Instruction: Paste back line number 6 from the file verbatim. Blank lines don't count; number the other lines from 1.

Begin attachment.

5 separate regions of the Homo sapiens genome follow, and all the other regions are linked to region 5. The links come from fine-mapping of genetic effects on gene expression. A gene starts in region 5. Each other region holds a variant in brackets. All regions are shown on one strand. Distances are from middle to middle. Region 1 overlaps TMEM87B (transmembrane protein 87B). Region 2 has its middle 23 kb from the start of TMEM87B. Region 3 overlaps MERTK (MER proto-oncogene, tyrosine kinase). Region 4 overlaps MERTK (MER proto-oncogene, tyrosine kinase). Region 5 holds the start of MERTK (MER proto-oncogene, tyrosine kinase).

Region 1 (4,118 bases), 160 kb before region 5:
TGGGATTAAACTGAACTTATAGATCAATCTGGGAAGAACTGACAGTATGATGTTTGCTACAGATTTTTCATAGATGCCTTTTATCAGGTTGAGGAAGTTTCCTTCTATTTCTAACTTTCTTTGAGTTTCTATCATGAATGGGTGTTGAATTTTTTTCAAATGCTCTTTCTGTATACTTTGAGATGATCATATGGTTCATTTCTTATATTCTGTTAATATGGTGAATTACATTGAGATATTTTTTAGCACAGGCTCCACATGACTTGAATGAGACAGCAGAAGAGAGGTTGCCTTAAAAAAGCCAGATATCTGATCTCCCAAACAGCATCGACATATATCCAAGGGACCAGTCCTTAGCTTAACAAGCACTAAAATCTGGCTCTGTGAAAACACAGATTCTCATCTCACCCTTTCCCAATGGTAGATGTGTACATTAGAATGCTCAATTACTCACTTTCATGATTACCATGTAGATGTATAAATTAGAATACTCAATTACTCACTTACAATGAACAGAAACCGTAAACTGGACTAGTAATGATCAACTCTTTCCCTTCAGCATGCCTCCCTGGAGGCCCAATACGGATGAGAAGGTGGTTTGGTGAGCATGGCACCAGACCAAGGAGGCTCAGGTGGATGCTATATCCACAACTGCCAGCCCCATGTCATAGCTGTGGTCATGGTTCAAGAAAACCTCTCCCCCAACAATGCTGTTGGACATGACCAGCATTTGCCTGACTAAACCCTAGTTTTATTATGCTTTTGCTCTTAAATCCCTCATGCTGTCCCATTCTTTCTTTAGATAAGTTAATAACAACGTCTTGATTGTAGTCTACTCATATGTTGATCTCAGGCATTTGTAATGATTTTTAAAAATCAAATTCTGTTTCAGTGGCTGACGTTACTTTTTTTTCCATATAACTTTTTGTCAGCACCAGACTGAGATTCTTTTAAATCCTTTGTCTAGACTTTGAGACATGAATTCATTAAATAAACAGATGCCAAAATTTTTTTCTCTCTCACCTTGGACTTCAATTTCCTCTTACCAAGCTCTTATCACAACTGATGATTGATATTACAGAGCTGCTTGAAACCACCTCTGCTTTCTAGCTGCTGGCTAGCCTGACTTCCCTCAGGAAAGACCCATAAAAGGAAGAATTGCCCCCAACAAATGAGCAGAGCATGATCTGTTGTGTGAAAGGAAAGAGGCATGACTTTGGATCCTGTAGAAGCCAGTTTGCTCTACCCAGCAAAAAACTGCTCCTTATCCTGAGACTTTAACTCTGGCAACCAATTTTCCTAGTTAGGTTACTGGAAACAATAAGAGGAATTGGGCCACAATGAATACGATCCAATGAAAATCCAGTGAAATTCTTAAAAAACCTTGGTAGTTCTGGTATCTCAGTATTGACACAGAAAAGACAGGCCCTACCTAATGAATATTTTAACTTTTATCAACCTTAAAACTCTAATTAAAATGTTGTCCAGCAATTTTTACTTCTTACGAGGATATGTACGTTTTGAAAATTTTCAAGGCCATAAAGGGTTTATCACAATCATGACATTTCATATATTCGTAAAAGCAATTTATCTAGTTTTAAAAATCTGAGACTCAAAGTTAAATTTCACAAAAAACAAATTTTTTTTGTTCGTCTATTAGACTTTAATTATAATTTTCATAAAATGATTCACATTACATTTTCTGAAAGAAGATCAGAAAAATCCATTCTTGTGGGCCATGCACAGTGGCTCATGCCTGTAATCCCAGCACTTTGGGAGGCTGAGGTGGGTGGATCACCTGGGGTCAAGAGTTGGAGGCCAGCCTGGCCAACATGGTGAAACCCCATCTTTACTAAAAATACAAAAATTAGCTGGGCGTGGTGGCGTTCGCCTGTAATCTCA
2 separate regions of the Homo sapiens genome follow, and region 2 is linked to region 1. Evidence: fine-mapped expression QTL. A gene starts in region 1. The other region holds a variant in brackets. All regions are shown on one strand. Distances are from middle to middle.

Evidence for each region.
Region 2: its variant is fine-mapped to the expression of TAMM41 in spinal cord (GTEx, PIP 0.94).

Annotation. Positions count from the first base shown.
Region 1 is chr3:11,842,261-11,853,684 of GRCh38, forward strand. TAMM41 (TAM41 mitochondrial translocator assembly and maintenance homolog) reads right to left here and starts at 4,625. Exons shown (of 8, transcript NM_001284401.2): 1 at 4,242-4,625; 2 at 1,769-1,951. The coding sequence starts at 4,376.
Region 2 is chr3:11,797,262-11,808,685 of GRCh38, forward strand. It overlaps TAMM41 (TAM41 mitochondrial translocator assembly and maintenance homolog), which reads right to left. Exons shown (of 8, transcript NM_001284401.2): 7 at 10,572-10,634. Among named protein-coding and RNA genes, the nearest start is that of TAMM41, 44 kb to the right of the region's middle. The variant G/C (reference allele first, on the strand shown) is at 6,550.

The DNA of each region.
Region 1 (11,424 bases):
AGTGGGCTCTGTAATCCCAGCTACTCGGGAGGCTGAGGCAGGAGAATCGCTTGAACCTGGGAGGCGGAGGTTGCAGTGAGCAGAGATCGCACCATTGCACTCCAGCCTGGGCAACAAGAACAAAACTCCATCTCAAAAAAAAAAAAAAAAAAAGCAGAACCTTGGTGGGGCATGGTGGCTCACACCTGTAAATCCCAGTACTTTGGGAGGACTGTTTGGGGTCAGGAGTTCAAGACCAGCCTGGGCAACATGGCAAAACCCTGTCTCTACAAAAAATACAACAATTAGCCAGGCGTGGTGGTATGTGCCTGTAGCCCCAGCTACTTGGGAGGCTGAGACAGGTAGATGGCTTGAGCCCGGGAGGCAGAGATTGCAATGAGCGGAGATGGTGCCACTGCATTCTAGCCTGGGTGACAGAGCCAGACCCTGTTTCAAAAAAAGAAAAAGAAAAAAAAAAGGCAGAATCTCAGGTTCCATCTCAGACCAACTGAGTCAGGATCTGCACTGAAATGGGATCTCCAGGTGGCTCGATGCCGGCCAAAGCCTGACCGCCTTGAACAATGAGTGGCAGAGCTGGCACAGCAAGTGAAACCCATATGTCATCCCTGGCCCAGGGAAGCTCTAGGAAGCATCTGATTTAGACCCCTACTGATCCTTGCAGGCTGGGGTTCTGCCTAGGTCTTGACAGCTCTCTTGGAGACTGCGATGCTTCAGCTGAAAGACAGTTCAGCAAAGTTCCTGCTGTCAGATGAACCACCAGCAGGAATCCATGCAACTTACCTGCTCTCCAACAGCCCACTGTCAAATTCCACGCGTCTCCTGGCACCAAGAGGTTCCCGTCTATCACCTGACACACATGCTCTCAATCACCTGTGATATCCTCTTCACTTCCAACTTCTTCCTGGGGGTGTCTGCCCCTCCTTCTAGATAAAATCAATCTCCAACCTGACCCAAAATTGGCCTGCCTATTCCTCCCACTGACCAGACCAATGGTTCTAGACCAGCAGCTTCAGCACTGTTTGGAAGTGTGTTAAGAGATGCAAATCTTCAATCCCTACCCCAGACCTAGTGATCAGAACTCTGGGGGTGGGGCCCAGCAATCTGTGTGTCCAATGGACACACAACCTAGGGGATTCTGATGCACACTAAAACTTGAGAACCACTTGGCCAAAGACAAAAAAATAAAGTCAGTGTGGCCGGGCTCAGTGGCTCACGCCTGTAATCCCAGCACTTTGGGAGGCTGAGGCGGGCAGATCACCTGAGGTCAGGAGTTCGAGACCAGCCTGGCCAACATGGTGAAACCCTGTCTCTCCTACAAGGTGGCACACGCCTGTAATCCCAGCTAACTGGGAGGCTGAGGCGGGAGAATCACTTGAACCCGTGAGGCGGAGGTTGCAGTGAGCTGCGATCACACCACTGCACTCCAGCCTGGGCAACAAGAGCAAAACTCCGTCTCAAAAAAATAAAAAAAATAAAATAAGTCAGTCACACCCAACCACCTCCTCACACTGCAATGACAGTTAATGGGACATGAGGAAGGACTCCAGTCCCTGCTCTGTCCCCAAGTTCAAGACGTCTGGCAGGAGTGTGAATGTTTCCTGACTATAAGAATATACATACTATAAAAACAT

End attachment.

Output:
Region 2: its variant is fine-mapped to the expression of TAMM41 in spinal cord (GTEx, PIP 0.94).